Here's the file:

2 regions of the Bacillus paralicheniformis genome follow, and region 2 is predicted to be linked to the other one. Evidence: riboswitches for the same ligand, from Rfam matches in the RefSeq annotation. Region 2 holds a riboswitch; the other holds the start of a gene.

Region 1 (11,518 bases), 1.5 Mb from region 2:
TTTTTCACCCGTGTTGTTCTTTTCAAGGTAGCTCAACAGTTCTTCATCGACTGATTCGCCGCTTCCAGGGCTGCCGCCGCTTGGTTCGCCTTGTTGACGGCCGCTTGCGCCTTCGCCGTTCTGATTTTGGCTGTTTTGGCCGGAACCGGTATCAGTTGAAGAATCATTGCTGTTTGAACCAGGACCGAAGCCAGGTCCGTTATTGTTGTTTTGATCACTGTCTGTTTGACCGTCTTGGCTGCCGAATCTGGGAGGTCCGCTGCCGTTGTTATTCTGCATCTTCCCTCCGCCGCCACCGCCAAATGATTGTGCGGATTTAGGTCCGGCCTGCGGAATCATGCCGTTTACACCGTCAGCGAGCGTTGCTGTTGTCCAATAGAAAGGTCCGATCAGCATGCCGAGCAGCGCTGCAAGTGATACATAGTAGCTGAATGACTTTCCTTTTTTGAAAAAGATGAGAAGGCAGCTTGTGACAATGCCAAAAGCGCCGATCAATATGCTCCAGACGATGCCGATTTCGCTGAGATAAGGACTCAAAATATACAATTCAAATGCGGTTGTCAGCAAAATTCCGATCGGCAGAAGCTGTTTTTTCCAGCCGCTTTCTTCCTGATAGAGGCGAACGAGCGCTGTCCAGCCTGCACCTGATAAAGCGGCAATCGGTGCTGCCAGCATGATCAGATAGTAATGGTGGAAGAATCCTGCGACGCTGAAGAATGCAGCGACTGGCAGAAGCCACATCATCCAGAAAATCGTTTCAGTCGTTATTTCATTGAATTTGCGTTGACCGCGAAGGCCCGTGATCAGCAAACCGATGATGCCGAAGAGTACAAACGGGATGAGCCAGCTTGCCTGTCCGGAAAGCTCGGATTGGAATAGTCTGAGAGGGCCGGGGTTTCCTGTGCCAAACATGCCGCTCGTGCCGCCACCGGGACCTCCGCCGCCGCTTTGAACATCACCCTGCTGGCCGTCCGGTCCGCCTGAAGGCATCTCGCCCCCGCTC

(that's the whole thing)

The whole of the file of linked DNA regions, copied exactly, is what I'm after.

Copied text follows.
2 regions of the Bacillus paralicheniformis genome follow, and region 2 is predicted to be linked to the other one. Evidence: riboswitches for the same ligand, from Rfam matches in the RefSeq annotation. Region 2 holds a riboswitch; the other holds the start of a gene.

Region 1 (11,518 bases), 1.5 Mb from region 2:
TTTTTCACCCGTGTTGTTCTTTTCAAGGTAGCTCAACAGTTCTTCATCGACTGATTCGCCGCTTCCAGGGCTGCCGCCGCTTGGTTCGCCTTGTTGACGGCCGCTTGCGCCTTCGCCGTTCTGATTTTGGCTGTTTTGGCCGGAACCGGTATCAGTTGAAGAATCATTGCTGTTTGAACCAGGACCGAAGCCAGGTCCGTTATTGTTGTTTTGATCACTGTCTGTTTGACCGTCTTGGCTGCCGAATCTGGGAGGTCCGCTGCCGTTGTTATTCTGCATCTTCCCTCCGCCGCCACCGCCAAATGATTGTGCGGATTTAGGTCCGGCCTGCGGAATCATGCCGTTTACACCGTCAGCGAGCGTTGCTGTTGTCCAATAGAAAGGTCCGATCAGCATGCCGAGCAGCGCTGCAAGTGATACATAGTAGCTGAATGACTTTCCTTTTTTGAAAAAGATGAGAAGGCAGCTTGTGACAATGCCAAAAGCGCCGATCAATATGCTCCAGACGATGCCGATTTCGCTGAGATAAGGACTCAAAATATACAATTCAAATGCGGTTGTCAGCAAAATTCCGATCGGCAGAAGCTGTTTTTTCCAGCCGCTTTCTTCCTGATAGAGGCGAACGAGCGCTGTCCAGCCTGCACCTGATAAAGCGGCAATCGGTGCTGCCAGCATGATCAGATAGTAATGGTGGAAGAATCCTGCGACGCTGAAGAATGCAGCGACTGGCAGAAGCCACATCATCCAGAAAATCGTTTCAGTCGTTATTTCATTGAATTTGCGTTGACCGCGAAGGCCCGTGATCAGCAAACCGATGATGCCGAAGAGTACAAACGGGATGAGCCAGCTTGCCTGTCCGGAAAGCTCGGATTGGAATAGTCTGAGAGGGCCGGGGTTTCCTGTGCCAAACATGCCGCTCGTGCCGCCACCGGGACCTCCGCCGCCGCTTTGAACATCACCCTGCTGGCCGTCCGGTCCGCCTGAAGGCATCTCGCCCCCGCTC